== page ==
At one time the situation in the French Concession was most disgraceful in connection with the operations of Tu and his opium dealers. Large bribes were being paid to French police and municipal officials, and an underworld gangsterdom controlled by Tu dominated the Concession area. I am informed that the French Concession is now comparatively clean and clear of these activities.

The Secretary General of the Council tells me confidentially, however, that all police forces here are cursed with the effects of the opium traffic. He informs me that complaints have repeatedly been made to him at his residence, by well-to-do Chinese residents of the Settlement who are opium smokers, of blackmail by Chinese detectives of the police force of the International Settlement who attempt to extort sums running into thousands of dollars from opium smokers under the threat of laying complaints against them with the Chinese authorities. The police have the greatest difficulty in dealing with this problem amongst their Chinese personnel. The difficulty would be even greater were the Settlement authorities to permit the licensed sale of opium in the Settlement.

* Copy transmitted to the Department by the Consul General at Shanghai in his covering despatch No. 852, June 24; received July 26.

Neither printed. 50 None printed.

At the request of the Secretary General I have passed on the copy of his memorandum and enclosures to the Acting British Consul General. Respectfully yours,

C. E. GAUSS

893.114 Narcotics/2024 : Telegram The Secretary of State to the Consul General at Shanghai (Gauss)

WASHINGTON, August 4, 1937–6 p. m. 202. Your despatches No. 836, June 21, No. 841, June 22 51 and No. 852, June 24.52

(1) The statement by Acting Mayor Yu in his communication dated May 29 “the above-mentioned plan for the suppression of opium has been approved by the Anti-Opium Advisory Board of the League of Nations" is not strictly accurate.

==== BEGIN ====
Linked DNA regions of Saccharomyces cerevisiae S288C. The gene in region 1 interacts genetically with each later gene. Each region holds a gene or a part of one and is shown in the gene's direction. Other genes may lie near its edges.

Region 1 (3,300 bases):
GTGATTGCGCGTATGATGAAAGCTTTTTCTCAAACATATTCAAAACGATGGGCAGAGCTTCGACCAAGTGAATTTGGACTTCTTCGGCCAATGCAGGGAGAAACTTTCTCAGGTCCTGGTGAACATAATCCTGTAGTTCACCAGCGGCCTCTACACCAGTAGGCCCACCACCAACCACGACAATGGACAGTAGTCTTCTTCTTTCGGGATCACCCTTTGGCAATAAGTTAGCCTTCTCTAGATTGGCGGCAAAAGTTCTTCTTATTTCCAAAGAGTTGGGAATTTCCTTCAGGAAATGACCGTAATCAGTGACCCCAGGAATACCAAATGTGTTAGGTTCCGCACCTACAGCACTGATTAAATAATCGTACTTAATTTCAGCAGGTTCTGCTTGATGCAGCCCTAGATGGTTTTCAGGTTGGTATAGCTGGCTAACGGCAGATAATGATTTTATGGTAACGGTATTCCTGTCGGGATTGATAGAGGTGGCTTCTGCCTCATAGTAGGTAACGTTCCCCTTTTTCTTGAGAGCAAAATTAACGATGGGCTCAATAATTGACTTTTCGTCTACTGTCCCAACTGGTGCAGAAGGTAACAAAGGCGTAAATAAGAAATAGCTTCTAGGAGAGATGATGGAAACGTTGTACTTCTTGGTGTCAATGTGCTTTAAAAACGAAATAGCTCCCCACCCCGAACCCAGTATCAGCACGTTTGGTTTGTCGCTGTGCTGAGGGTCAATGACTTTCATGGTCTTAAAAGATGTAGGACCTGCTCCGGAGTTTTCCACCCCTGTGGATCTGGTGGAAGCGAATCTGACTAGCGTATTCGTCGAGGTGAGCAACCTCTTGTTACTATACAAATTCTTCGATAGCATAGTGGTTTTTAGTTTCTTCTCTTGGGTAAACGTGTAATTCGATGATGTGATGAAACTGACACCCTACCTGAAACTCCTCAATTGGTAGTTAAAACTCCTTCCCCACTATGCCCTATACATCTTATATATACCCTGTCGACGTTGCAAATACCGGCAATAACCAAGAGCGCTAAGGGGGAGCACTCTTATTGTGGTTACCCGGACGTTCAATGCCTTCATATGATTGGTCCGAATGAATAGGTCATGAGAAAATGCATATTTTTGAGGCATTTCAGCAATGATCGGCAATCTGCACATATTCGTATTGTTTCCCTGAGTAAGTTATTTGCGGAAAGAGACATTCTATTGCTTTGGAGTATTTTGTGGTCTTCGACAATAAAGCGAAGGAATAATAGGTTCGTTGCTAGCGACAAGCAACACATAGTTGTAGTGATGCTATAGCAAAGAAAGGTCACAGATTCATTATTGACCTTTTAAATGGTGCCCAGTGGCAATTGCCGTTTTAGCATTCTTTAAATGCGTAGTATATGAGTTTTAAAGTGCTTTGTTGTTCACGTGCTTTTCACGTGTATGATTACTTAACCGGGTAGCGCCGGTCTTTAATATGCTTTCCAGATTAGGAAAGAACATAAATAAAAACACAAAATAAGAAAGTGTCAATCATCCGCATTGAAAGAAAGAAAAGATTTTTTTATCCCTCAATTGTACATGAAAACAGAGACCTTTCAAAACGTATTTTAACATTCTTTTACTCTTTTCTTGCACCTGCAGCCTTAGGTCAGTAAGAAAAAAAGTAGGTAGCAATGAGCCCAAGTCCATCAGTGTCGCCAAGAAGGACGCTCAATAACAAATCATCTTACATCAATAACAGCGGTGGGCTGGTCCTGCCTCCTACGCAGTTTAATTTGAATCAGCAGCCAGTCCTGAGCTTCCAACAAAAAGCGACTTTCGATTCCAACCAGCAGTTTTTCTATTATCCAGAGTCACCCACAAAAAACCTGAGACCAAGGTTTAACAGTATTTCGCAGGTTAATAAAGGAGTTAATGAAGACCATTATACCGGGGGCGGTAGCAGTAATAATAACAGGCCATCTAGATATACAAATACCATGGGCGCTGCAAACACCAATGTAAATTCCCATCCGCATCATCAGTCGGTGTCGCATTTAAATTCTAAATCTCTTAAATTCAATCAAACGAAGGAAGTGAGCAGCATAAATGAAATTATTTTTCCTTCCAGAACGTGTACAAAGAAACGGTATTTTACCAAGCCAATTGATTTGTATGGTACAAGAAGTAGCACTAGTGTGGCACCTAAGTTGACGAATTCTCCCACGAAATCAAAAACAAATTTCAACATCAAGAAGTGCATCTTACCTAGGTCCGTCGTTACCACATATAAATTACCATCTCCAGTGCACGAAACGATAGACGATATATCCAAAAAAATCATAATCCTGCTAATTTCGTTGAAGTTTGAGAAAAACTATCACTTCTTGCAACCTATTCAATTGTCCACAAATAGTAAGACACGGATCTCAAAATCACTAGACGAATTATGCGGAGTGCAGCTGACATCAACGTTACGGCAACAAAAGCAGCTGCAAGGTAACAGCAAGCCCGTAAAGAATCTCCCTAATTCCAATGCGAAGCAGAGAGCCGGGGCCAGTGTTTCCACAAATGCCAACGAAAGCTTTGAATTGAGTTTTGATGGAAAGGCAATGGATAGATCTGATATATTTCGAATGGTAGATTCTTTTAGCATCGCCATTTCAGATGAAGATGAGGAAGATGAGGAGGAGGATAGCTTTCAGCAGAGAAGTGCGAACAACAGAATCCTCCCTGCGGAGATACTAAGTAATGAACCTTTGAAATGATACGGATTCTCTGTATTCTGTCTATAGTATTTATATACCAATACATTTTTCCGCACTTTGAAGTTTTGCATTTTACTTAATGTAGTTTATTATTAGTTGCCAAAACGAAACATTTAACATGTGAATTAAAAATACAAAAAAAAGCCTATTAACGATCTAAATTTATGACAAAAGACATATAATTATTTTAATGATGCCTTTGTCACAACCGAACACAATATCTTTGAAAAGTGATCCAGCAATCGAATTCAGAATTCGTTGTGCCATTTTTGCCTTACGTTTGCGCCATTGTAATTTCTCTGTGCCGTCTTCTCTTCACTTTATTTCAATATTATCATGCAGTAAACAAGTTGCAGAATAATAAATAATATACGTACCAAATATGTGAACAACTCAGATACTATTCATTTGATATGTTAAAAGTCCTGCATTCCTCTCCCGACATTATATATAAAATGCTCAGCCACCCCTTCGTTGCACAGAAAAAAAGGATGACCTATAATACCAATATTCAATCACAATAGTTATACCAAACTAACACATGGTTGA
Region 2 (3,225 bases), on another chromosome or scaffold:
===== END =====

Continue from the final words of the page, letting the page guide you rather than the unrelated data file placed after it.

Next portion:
While the Opium Advisory Committee has expressed approval of the general principle of registration and rationing of addicts that Committee has never either approved or disapproved the existing Chinese plan for the suppression of opium and has not recommended the establishment in foreign settlements or foreign concessions in China of registration offices. The Committee has gone no further than is shown by the following:

(a) In November 1934 at the Nineteenth Session of the Opium Advisory Committee at Geneva the Chinese representative made a statement concerning the new Chinese drug laws. As stated in the Advisory Committee's Report to the Council on the Work of the Nineteenth Session, "several members of the Committee, particularly the representatives of Spain, Italy, Portugal, Japan and Siam, congratulated the Chinese Government on the energy which it displayed in adopting these new measures.” Other members of the committee, however, while paying tribute to the activity displayed by the Chinese Government, supported the opinion of the Polish representative, who expressed the view that the new measures introduced a system of monopoly, and “hence, in his opinion, the Committee should neither approve nor disapprove the new policy adopted by China, but should first await the results it might produce. The

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representatives of Austria, Belgium, Canada, the United States of America and the United Kingdom also said the Committee could not give an opinion without a full knowledge of the results achieved, and for this reason the Belgian representative asked for an assurance that the Committee would be kept informed of the progress made.”

(6) In 1935 the Advisory Committee in its report to the Council paid a tribute to the determined efforts which were being made by the Chinese Government against the abuse of narcotic drugs” but certain members and the American representative continued to reserve judgment.

(c) In 1936 the Committee, in a resolution noted "with great satisfaction the measures already taken by the Chinese Government for the purpose of suppressing the clandestine manufacture and the illicit traffic in narcotic drugs in the territory under its control”.

(2) The Department would regard with concern the establishment in the International Settlement of an office for the registration of opium addicts and the issuance of permits.